Yoga and Psychotherapy

Swami Rama; Rudolph Ballentine, MD; Swami Ajaya, PhD; Himalayan Institute Press

Is a yoga “student/practitioner” also a psychotherapy patient? In our experience, the answer is almost always “yes.” Yoga is psychotherapy. Yoga and Psychotherapy: The Evolution of Consciousness explains how the process of therapy works at all levels of the body, mind, and spirit. This excellent work makes numerous noteworthy points. Rudolph Ballantine, MD, and Swami Ajaya, PhD, bridge East and West as yogis and Western therapists. Their experience as therapists places an emphasis on psychotherapy more than the “general field of psychology.”

The book begins by tracing a brief outline of the evolution of yoga. The evolution of yoga is found in the five levels of functioning, also known as sheaths or koshas (refer to What is Meditation? and What is Yoga?). The five sheaths form a seamless continuum of the entire spectrum of human nature, and each sheath is a segment of the whole.

The basic nature of the first sheath, the physical body, is matter. The first chapter of the book explains the physical sheath and how yoga postures affect psychology. Asanas start creating an inner awareness. Biofeedback is described as a useful technique to teach people how to control what are normally considered involuntary internal parts of the body.

The vital life force, prana, which animates this physical matter, is the second sheath. Breathing patterns have a direct effect on body physiology as well as emotions triggered by thoughts. Through the practices of pranayama, matter is connected to thoughts and yoga psychology. The pranic energy is the key to integrating the consciousness as body and thoughts are connected by breath. Thoughts are the substance of the mind.

The third chapter and the third sheath is the mind. As stated in the Overview of the book, “It [the third chapter] contrasts the Western method of observing the mind by observing behavior with the yogic method of studying it through the direct experience of introspection using meditation techniques.”

The subsequent chapters go beyond the mind into altered states of consciousness and the unconscious mind. In particular, the authors discuss the psychologies of Jung and Freud in the exploration of the unconscious mind. The reader is introduced to the “non-verbal discriminative faculty” known as buddhi. Further development of this discriminative faculty leads to the yogic state of bliss.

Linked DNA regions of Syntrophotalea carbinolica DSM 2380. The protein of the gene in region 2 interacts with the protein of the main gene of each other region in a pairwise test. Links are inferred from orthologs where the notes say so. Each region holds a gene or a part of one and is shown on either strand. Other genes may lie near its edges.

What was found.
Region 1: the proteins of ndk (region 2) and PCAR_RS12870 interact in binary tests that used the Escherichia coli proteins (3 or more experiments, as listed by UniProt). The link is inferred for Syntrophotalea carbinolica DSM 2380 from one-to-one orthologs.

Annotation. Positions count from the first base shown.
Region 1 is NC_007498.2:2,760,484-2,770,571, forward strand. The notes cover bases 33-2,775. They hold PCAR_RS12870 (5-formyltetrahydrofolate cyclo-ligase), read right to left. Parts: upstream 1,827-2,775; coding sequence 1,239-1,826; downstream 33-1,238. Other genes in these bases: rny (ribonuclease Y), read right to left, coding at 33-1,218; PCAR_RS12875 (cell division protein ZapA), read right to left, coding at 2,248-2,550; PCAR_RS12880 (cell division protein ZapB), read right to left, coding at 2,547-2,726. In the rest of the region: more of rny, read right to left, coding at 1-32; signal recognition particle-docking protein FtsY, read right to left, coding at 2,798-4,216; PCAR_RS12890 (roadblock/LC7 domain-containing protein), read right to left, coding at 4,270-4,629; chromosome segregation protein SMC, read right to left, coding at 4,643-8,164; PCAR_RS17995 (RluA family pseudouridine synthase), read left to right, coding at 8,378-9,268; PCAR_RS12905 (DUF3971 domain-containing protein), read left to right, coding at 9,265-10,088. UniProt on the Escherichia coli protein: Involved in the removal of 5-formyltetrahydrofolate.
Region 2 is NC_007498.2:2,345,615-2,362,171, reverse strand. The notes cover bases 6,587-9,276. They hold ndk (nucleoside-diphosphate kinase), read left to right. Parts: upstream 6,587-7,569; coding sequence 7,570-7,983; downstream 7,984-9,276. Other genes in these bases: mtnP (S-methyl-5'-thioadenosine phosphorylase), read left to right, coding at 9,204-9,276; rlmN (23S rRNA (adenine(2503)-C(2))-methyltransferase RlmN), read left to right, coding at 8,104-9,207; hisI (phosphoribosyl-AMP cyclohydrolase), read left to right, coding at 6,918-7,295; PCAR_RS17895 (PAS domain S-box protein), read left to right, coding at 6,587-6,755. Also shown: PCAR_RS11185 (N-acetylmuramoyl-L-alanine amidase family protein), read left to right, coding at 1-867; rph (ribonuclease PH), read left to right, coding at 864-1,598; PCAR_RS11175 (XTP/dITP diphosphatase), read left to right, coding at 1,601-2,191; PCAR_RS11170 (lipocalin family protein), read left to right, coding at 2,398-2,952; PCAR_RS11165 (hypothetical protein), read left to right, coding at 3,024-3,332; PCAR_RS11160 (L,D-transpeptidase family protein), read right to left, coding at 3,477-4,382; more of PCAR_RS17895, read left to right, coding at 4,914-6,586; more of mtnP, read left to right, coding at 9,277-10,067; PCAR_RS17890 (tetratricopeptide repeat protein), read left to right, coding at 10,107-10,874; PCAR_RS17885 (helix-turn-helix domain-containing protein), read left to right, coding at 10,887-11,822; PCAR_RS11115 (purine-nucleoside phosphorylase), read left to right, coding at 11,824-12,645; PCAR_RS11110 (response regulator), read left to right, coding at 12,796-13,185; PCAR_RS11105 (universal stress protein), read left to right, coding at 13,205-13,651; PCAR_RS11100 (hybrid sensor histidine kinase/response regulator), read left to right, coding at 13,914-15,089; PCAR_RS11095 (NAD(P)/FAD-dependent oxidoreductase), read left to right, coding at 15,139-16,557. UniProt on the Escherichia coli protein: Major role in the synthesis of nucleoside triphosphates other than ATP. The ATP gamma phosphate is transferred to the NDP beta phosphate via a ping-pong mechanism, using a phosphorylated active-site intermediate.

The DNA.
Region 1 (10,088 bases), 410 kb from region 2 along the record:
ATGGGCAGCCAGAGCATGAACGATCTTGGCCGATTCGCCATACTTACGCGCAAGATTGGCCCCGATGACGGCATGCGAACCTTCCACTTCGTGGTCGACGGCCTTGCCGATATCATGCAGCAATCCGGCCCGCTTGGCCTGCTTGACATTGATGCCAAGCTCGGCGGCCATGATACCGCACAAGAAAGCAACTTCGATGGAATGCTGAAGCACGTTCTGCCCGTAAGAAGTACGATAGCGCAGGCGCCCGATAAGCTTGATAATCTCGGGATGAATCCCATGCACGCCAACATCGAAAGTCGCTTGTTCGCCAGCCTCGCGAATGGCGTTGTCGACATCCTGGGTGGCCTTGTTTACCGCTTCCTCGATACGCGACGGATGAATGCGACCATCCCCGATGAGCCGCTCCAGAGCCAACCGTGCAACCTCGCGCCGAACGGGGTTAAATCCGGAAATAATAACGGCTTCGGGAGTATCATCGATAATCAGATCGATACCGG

The psychology of chakras is also explained briefly. There are seven common chakras that are referred to as different levels of consciousness and as points or vortices of concentrated energy. Each chakra manifests certain psychological behaviors. The behavior displayed by a person gives an indication of which chakra is dominant.

No specific yogic method is described in detail in terms of psychotherapy. The reader gets a general overview of various yogic ways and their therapeutic attributes. This is understandable as going into that level of detail would make the book unmanageable. Along the way, in the writing, the authors raise important questions and clarify the use of crucial terms from the yogic perspective.

What is the mind and how do people interpret the word or even the concept? What is I-ness, often called ego? The word “ego” is used in so many ways that unless the context and meaning are not clarified, there is inevitable confusion and misunderstanding. The same goes for intellect, consciousness, and any number of other words. Different cultures, philosophies, languages have varying concepts and meanings. Within the same language, there is often a colloquial use of a word that is different from a more defined philosophical or psychological use. So for clearer communication, clarity on the use of words is important and this book is particularly strong in this aspect.

Areas of overlap and divergence between yoga and Western therapy, as the authors see them, are clear in the passages here:

“In contrast to psychoanalysis which emphasizes the role of repression in forming the unconscious, yoga psychology sees the imprints left by the constant input of everyday sensory impressions as being equally important in building the unconscious mind… Psychoanalysis emphasizes repression because its interest is in how mental illness originates. Yoga psychology, however, is more interested in providing a way of understanding even the well-adapted mind so that development will not be limited to what is currently considered ‘normal.’

In yoga psychology, there is a level of consciousness beyond the ego level that comes eventually into being as awareness is progressively expanded by making more and more of the unconscious conscious. It comes into full flower when the unconscious is finally fully known.

But Jung, like Freud, had no idea that the full integration of the unconscious could be accomplished. He did not know that it was possible to bring the entire mind, including that which he called the ‘collective unconscious,’ into awareness.”

The authors bring a wealth of insight to the holistic fullness of yoga and how it encompasses the whole being in all states. This book is extremely well-thought, well-written, and comprehensive without being overwhelming. It puts yoga into a much-needed context as well as purposeful meaning. We begin to understand ourselves, our practices, and the people around us.

Most people who come to yoga seem to be working through physical as well as mental and emotional issues. A good yoga teacher is deeply observant, perceptive, and is not just helping in “physical therapy” but is “treating” the whole person through various breathing and meditation techniques as well. This book serves as an important resource.

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